Thomas steered the company through fierce competition, progressing from the simple products of its very early days to the myriad of spring balances and other devices such as roasting jacks, steam pressure gauges, musket bayonets and domestic weighing machines. In 1887 Thomas passed away, the share of the firm equally split between his sons George and Thomas; it was George who now bore the onus of cementing the future success of the company.
In 1895 George announced the development of an item that was to become ubiquitous throughout the land – the British Empire Typewriter was born. George and his brother paid homage to their father by continuing the social advances previously alluded to, playing active roles in the community; George became an Alderman for West Bromwich in 1888 and town mayor on several occasions.
The Bache side of the family steadily grew, 1893 witnessing the arrival of 16-year-old Ernest William Bache, a move that proved to be momentous as he later became Works Manager and eventually Managing Director. Ernest worked at Salter's during one of the world's most pivotal points in history. War compelled Salter's to switch to the manufacture of springs for guns and for rifles. These years saw many changes in the factory's history, one of which was the death in 1917 of the former director George; he was the last of the Salter dynasty, the Baches now took centre stage.
The post-war years saw the company winning back markets and orders lost during the 1914-18 conflict. The early 1930s witnessed the terrible hardships of the Great Depression, Salter's facing yet more challenges to survive; but survive it did and it is testament to their resolve that by 1936 they were able to build a new 5-storey factory – at the time the tallest building in West Bromwich - unromantically titled 'North Building A'. By summer, 2013 this particular edifice had fallen victim to demolition, another housing development encroaching upon the heritage of the town.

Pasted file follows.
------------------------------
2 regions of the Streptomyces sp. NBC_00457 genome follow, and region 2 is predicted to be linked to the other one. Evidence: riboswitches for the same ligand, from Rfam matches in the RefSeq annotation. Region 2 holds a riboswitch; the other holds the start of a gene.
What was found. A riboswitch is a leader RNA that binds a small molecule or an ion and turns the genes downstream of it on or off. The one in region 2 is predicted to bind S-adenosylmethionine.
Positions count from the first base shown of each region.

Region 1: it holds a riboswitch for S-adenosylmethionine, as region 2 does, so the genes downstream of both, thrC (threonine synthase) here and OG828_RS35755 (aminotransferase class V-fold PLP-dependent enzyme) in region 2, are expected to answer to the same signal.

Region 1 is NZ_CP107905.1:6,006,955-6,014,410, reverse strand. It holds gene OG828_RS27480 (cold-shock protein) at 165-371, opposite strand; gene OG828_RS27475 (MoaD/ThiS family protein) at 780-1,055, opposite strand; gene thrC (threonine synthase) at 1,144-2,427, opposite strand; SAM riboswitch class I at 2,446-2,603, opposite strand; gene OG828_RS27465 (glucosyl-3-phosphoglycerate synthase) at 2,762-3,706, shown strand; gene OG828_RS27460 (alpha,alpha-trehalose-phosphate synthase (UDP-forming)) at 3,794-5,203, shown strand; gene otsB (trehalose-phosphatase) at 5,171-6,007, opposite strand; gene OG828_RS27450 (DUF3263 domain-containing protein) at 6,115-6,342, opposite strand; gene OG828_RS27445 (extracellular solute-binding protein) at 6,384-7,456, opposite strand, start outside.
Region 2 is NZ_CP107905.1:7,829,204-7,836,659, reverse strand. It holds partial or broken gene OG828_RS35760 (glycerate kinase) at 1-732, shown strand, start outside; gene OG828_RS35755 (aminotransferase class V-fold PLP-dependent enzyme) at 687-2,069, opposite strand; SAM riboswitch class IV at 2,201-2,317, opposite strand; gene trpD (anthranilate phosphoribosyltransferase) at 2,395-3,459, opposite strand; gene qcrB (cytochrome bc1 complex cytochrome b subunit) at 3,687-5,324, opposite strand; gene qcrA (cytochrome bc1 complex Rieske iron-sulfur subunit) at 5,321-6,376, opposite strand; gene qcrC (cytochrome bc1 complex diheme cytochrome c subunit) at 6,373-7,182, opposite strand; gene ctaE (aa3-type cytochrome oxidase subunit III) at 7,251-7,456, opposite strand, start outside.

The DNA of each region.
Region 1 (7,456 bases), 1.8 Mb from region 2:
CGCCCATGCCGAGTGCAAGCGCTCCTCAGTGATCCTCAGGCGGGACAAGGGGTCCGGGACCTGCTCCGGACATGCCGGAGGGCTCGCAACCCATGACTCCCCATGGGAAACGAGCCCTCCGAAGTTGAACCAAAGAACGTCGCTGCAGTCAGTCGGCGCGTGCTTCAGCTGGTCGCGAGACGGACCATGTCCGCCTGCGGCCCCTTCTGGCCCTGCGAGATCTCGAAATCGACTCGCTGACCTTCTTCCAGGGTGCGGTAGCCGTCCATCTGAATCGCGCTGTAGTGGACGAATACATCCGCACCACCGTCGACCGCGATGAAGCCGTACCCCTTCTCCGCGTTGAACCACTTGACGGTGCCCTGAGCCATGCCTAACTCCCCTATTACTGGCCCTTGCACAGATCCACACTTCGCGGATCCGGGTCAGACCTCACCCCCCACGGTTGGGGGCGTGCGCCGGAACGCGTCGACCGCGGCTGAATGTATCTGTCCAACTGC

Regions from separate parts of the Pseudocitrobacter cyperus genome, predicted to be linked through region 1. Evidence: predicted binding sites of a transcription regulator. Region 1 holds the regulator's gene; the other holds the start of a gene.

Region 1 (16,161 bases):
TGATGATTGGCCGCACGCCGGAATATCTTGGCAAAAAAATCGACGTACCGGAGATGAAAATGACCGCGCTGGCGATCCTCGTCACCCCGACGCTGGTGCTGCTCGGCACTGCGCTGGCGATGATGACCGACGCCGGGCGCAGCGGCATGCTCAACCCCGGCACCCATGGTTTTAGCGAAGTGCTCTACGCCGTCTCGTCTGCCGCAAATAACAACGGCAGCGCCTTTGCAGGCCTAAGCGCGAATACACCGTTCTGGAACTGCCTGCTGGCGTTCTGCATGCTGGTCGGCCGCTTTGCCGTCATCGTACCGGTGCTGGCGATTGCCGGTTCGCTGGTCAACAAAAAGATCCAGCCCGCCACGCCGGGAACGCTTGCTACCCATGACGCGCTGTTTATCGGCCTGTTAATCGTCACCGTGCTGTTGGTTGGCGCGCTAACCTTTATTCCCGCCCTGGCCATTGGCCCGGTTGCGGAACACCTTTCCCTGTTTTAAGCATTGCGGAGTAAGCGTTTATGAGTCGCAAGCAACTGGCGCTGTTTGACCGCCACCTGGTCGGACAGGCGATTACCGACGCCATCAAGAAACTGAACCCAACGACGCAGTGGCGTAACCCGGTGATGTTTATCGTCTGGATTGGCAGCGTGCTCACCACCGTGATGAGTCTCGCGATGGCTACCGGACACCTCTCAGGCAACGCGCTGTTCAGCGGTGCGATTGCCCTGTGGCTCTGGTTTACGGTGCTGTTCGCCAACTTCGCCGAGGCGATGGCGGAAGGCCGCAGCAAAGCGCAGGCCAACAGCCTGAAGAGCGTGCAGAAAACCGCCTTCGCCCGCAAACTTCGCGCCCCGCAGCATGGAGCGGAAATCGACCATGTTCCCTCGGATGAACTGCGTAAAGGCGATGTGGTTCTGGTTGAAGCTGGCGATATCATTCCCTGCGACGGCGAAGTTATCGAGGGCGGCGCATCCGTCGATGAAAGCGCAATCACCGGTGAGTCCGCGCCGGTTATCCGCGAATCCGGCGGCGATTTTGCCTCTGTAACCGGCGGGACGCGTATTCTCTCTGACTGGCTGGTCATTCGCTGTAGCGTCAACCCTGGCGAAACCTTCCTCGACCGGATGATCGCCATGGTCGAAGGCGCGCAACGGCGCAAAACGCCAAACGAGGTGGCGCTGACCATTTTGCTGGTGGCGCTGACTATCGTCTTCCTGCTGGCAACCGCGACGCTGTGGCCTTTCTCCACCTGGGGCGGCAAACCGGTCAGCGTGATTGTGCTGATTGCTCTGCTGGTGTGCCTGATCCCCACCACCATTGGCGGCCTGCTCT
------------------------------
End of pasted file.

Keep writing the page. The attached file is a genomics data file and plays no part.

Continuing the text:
As war once more loomed in 1939 it saw the return of Salter's involvement in the production of munitions, manufacturing more than 750 million springs. It also provided parts for some of the world's most iconic companies such as De Havilland and its Mosquito aircraft.
In 1943 Ernest 'Bill' Bache died, leaving behind a business which, despite years of austerity, boasted a workforce of 2,500. In 1954 it exhibited a spring balance that could weigh anything up to 200 tons, at the time the world's largest.
By 1961 Salters owned 27 retail shops in West Bromwich, their products growing ever diverse. Springs were widely used in the motor, aviation and railway industries. At home they found their way into prams, beds and bicycles. Guns, coffee roasters, gramophones, clocks, rat traps and numerous other everyday items possessed the Salter fingerprint. Their durability cannot be questioned, many still in existence today.
By 1973 it was bought by the American company Staveley Industries. In 1998 the weighing business became the Weigh-Tronix Corporation. The 21st century saw a management buyout of Salter Housewares and by 2004 the company was subjected to another sale, this time to the U.S. based HoMedics Company.
Operating still today, the legacy of George Salters remains intact albeit far from home from its roots in West Bromwich. From the primitive devices of 200 years ago, to those mechanisms of today able to detect even the stroke of a pen on paper, those Black Country men and women can be duly saluted for their centuries of commitment – and innovators in every sense.
Did you or your family ever work at George Salter? Email your memories to editor@black countrybugle.co.uk, write to us at 41 High Street, Cradley Heath, B64 5HL, or log on to www.blackcountrybugle.co.uk